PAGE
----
Last year Australia’s Russ Dessaix-Chin wrote this colourful and informative description of ‘The Surprise Fartlek’ for RT’s workout series. We present it again for new and returning readers.

Fartlek definition via Oxford Dictionaries online

  • A system of training for distance runners in which the terrain and pace are continually varied.
  • Origin 1940s: from Swedish, from fart ‘speed’ + lek ‘play’.

Surprise Fartlek – Written by Russ Dessaix-Chin

If you want to bring a bit of fun and freshness to training, this session is a great one to include in the collection. I’m sure most of you would have guessed how it works just from the title, but I’ll bore y’all with the details anyway.

I like to do this session with one of my training buddies here in the Gong, James “Tunnaz” Tunbridge, and it works well because he is a competitive bastard and will turn himself inside out to beat me. We have a 14-16km loop that takes in a few of the beaut sights of Wollongong, including the University grounds and the beach. The course is not entirely flat, but the climbs aren’t horrendous at all and are actually good ones for working together on.

Basically, someone is chosen as the “leader” before the start of the run, and they get to randomly choose where the fartlek efforts begin and end. After about 3-4km of steady running for a warm-up, the fun begins. When ready, the “leader” will drop a surge with no notice, and everyone has to keep up. Simples! It might be the length of a street, or between two light-poles, or just up every climb or slight rise – whatever takes the “leader’s” fancy! I like to mix it up with some short efforts and then chuck in a long effort, up to 400-500m long just to keep Tunnaz on his toes (and to take the sting out of his legs, as he has a vicious kick).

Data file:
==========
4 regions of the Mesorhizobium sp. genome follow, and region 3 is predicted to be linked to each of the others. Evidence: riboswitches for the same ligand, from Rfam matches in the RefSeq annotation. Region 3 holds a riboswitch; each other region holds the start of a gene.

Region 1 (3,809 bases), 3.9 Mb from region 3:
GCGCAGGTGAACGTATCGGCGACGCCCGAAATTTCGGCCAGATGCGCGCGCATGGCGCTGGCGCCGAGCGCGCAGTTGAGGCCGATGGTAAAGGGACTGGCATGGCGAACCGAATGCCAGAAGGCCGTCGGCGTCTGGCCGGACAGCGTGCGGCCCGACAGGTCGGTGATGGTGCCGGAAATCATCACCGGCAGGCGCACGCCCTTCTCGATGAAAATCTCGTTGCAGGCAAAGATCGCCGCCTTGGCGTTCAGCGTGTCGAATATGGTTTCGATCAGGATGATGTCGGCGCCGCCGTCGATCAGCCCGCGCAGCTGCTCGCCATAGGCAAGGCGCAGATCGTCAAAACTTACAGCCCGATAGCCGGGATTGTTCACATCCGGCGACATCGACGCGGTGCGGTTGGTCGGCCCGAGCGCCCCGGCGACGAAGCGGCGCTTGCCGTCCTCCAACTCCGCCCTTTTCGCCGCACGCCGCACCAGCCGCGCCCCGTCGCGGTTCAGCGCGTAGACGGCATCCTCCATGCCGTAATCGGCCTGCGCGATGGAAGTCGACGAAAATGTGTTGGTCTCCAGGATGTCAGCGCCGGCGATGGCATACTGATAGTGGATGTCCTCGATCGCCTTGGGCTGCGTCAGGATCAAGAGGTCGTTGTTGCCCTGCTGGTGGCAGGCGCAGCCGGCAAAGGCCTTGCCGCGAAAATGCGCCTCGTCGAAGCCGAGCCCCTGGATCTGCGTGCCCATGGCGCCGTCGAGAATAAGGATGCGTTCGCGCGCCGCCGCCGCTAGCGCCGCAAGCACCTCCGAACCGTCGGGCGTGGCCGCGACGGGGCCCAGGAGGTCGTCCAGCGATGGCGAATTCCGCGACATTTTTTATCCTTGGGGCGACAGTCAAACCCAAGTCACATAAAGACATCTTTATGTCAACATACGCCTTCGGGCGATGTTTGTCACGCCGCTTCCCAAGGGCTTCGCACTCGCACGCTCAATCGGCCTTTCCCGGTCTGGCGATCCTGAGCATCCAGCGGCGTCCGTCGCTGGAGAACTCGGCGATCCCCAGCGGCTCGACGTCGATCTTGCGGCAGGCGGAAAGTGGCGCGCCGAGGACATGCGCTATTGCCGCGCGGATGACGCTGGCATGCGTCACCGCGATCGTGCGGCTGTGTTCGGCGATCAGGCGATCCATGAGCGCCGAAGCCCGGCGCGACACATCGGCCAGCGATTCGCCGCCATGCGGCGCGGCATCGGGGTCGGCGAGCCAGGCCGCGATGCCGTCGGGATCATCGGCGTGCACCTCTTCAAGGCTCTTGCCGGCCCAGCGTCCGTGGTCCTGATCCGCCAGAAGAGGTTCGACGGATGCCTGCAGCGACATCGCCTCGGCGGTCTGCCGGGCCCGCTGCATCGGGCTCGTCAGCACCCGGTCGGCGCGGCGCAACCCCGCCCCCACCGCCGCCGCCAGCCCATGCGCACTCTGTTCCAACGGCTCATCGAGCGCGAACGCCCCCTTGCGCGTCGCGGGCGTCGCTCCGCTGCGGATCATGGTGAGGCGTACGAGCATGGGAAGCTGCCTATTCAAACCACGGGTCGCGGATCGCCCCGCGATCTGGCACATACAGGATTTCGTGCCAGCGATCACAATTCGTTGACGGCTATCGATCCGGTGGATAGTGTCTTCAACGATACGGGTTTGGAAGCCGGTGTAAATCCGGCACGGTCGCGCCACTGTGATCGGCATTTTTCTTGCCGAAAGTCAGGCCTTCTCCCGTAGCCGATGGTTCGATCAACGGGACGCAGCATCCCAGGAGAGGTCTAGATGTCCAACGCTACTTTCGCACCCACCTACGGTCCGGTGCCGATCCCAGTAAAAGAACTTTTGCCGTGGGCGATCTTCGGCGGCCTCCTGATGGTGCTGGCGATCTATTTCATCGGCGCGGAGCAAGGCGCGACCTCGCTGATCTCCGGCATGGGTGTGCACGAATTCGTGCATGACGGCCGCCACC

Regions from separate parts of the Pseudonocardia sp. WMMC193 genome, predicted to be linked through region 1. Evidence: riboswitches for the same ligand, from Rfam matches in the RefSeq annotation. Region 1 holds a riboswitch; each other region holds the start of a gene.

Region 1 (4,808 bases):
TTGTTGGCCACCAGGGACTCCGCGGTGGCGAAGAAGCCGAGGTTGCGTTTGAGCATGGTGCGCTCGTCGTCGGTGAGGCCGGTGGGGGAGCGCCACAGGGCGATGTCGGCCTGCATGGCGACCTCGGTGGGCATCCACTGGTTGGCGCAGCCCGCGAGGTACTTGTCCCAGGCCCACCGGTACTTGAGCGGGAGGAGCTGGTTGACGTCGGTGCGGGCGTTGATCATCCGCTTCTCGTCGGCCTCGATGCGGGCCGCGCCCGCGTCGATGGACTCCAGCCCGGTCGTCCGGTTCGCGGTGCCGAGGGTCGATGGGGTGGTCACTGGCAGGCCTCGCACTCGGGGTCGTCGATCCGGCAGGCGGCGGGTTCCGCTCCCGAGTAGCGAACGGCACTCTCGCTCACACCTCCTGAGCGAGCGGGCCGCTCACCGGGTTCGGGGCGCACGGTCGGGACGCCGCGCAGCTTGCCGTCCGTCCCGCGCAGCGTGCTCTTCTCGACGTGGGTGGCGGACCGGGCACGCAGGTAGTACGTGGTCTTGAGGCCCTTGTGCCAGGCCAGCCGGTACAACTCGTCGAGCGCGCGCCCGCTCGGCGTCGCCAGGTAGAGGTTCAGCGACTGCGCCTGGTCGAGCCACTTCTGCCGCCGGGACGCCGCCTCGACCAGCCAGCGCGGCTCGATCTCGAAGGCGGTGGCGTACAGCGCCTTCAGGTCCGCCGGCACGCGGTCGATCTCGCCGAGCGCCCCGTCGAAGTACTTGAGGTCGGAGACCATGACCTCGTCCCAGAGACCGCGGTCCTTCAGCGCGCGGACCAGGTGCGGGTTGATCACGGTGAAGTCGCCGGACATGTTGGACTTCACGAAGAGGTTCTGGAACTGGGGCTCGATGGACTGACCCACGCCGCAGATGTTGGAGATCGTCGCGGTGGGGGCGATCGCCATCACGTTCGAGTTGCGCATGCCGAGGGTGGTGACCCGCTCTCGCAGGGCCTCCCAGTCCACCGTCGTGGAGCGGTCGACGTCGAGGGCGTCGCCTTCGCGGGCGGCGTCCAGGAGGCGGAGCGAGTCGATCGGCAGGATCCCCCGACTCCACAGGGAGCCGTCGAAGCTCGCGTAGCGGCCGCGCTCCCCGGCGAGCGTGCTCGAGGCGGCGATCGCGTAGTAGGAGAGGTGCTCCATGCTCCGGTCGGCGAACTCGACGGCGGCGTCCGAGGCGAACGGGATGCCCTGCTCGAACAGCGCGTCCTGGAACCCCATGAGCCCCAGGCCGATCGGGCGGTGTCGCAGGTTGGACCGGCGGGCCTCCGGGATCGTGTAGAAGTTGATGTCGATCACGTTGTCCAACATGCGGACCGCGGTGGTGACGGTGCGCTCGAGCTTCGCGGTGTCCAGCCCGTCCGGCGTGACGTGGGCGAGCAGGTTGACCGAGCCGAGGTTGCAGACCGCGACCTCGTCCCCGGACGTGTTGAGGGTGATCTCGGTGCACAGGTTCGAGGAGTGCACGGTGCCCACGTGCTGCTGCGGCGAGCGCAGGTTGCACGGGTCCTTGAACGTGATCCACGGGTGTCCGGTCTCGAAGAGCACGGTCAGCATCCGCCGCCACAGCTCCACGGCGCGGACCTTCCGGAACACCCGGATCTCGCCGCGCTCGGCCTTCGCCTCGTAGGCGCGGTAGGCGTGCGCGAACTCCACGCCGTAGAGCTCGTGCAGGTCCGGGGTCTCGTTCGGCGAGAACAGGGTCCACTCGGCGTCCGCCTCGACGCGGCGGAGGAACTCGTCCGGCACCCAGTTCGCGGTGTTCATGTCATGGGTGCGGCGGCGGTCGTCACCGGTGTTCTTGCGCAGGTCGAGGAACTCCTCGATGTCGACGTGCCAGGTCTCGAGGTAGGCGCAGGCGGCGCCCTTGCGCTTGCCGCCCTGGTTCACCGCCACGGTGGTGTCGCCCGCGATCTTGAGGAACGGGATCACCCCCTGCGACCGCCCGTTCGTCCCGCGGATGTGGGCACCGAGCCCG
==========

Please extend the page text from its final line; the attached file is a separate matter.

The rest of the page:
The recovery in-between should be a decent “float”, not jogging, as it is good to keep that heart-rate up for the duration. Generally, I like to keep the ratio of surge to recovery 1:1 or a bit longer, but sometimes it can be fun (and just plain nasty!) to drop a surge well before everyone’s heart-rate has come down to acceptable levels.

I feel this session is good for replicating race situations, not in that most races are stop-start sort of affairs, but it’s more to hone your instincts for when a kick-down is going to come from your opposition…and then your ability to react quickly to the change in pace.

I would recommend to those doing this fartlek for the first time to maybe not kick off with a 14km-long session. You can end up pretty buckled from the constant surging (and constant vigilance)! Maybe start off with 8-10km and work up to a 16km session some time down the track.


Photo Credit : Sydney University Athletics Club
Photo Credit: Sydney University Athletics Club

Russ’s Personal Bests via All-Athletics

Event Result Venue Date
1500m 3:51.89 Sydney (AUS) 05.11.2005
3000m 8:11.01 Leiden (NED) 13.06.2009
5000m 14:06.50 Oordegem (BEL) 04.07.2009
10,000m 29:15.59 Melbourne (AUS) 14.12.2006
5 km Road 14:26 Noosa (AUS) 30.10.2010
10 km Road 29:38 Chichester (GBR) 12.10.2008
Half Marathon 1:05:32 Melbourne (AUS) 14.10.2012
Marathon 2:23:12 Chicago (USA) 12.10.2014